A suicide bomber rammed a car packed with explosives into a mini-bus carrying foreign aviation workers to the airport in the Afghan capital today, killing at least 12 people including eight South Africans.
An Afghan suicide bomber has rammed a mini-bus full of expat Nato workers killing 12 people in a revenge attack over the anti-Islam film ridiculing Mohammed.
The early morning blast was the first to target Kabul since a video clip of the film was posted on the internet last week, sparking angry protests across the Muslim world.
It was also the second - and deadliest - attack in Afghanistan that militants have said they carried out as revenge strikes in response to the film.
A spokesman for the Islamist militant group Hizb-i-Islami claimed responsibility for the attack saying it was carried out by a 22-year-old woman named Fatima. Suicide bombings by women are extremely rare in Afghanistan - and few if any women drive cars.
"The anti-Islam film hurt our religious sentiments and we cannot tolerate it," the spokesman said.
"There had been several young men who wanted to take revenge but Fatima also volunteered and we wanted to give a chance to a girl for the attack to tell the world we cannot ignore any anti-Islam attack."
He warned of more attacks against foreigners working for Nato.
The bombing was an escalation of violence in the capital, where most attacks are usually blamed on the Haqqani network - a Pakistan-based militant group affiliated with the Taliban and al Qaida.
Eight of the dead were South Africans believed to be working for an aviation company based at Rand Airport in Johannesburg.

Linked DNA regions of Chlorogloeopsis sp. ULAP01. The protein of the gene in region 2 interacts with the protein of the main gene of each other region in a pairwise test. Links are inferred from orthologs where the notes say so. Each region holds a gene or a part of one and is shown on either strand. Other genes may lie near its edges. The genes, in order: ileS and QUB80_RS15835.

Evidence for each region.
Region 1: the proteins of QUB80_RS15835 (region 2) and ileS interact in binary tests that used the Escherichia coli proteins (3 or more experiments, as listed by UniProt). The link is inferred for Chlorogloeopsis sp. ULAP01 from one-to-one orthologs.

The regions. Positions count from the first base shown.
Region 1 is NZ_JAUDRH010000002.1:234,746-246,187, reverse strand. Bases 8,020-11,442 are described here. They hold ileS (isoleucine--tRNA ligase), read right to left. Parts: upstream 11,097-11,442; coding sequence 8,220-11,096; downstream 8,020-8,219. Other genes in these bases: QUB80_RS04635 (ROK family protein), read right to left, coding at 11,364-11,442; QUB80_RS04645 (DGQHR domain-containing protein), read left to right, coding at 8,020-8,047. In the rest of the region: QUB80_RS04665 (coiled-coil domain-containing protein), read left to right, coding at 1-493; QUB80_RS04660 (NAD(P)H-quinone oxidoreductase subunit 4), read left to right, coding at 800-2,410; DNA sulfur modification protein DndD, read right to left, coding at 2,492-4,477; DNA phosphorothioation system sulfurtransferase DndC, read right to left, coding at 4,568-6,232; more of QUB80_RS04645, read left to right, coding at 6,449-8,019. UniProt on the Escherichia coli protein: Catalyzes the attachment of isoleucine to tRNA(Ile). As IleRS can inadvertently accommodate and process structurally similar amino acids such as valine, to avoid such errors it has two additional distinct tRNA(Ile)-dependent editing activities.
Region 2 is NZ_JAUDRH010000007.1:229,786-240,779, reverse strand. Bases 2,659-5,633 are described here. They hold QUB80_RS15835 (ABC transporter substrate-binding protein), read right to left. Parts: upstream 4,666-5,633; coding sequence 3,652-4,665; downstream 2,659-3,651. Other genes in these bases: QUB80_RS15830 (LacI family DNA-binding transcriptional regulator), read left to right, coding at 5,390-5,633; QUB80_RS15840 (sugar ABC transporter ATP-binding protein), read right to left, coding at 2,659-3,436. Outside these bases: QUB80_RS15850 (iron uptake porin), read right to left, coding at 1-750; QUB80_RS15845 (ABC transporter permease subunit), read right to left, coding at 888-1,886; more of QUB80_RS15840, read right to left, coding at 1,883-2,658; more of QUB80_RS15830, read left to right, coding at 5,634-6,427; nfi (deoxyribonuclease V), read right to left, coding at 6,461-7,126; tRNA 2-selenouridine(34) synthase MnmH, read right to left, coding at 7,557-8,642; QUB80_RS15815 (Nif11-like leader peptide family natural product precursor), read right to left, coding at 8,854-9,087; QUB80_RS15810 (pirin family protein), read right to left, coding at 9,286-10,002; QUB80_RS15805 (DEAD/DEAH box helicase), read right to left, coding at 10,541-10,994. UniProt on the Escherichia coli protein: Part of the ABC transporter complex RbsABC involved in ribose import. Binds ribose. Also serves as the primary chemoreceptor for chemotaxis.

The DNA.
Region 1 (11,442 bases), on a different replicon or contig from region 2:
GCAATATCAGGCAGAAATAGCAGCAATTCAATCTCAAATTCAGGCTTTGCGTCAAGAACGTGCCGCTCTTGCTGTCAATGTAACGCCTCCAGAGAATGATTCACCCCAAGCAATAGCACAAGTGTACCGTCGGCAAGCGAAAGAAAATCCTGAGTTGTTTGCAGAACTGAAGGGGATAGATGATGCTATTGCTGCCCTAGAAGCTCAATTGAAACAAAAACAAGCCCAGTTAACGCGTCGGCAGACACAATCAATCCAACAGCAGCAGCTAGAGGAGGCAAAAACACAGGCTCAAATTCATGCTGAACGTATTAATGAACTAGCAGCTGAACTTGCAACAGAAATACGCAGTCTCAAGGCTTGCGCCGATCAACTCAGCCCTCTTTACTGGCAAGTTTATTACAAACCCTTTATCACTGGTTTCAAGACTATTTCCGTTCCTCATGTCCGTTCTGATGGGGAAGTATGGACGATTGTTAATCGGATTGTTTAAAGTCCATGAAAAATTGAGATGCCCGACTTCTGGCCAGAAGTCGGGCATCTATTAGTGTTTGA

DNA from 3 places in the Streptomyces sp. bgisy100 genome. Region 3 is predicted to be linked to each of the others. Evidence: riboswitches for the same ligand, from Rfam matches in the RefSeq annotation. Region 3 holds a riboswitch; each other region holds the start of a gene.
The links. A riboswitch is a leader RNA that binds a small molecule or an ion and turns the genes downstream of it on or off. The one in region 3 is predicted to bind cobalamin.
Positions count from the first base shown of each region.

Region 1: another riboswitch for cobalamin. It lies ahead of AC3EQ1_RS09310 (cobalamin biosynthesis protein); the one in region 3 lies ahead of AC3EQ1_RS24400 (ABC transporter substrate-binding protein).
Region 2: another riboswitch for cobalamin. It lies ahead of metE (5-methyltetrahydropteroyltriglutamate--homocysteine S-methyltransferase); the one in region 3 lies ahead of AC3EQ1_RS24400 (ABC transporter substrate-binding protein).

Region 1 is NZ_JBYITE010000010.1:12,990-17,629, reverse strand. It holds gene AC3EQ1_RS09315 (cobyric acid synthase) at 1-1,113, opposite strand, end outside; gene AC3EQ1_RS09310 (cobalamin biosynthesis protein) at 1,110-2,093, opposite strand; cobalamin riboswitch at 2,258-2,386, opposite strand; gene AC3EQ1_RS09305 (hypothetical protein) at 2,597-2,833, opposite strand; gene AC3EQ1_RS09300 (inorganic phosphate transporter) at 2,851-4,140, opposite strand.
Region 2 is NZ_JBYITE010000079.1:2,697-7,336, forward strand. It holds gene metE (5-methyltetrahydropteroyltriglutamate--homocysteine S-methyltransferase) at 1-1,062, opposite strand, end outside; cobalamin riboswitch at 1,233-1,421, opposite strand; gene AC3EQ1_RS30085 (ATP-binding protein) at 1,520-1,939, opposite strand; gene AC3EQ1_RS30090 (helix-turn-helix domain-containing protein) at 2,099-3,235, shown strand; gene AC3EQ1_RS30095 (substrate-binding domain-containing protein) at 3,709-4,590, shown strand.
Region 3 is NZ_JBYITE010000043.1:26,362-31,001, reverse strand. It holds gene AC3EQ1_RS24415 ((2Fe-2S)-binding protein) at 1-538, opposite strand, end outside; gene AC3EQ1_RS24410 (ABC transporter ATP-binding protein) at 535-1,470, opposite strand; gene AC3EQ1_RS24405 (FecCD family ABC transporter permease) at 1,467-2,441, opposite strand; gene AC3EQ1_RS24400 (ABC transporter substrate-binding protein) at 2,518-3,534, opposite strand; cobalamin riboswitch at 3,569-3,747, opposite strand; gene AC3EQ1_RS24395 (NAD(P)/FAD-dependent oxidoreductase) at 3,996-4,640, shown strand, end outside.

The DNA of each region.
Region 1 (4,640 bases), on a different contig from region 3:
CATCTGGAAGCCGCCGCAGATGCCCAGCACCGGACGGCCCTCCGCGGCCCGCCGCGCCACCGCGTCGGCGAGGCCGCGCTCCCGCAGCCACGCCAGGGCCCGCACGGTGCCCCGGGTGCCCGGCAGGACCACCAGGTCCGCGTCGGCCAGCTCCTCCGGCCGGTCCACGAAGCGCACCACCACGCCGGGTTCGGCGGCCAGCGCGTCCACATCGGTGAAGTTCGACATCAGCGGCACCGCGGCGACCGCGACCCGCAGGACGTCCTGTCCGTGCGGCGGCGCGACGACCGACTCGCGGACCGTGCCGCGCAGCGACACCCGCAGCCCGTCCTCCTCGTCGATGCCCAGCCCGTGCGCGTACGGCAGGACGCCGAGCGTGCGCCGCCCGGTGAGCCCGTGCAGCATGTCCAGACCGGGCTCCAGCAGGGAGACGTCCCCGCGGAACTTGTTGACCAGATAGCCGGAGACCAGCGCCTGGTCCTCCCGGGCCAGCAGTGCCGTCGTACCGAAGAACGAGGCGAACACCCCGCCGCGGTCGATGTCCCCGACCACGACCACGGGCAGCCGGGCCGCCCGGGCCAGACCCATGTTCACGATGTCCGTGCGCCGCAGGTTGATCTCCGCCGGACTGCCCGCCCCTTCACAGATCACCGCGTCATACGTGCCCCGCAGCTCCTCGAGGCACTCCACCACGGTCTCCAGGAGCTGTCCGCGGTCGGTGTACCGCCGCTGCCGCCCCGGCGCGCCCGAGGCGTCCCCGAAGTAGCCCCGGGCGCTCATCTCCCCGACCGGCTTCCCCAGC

Four Afghans also were killed and another 11 Afghan civilians were wounded.
The blast came a day after hundreds of Afghans burned cars and threw stones at a US military base in the capital in a demonstration against the anti-Islam film.
Hizb-i-Islami is headed by 65-year-old former warlord Gubuddin Hekmatyar - a former Afghan prime minister and one-time US ally who is now listed as a terrorist by Washington. The group is a radical Islamist militia with thousands of fighters and followers across the country's north and east.
The group has recently been seeking to participate in a so-far fruitless peace and reconciliation effort led by Afghan president Hamid Karzai. Its more moderate parts are thought to have close ties to the Karzai administration and offered a peace plan that called for a broad-based government.
The Taliban have also threatened to increase their attacks against foreign targets as revenge for the controversial film. Taliban fighters last week attacked a large British base in southern Afghanistan, killing two US Marines and destroying six fighter jets. Nato forces killed 14 insurgents and captured another who participated in the attack.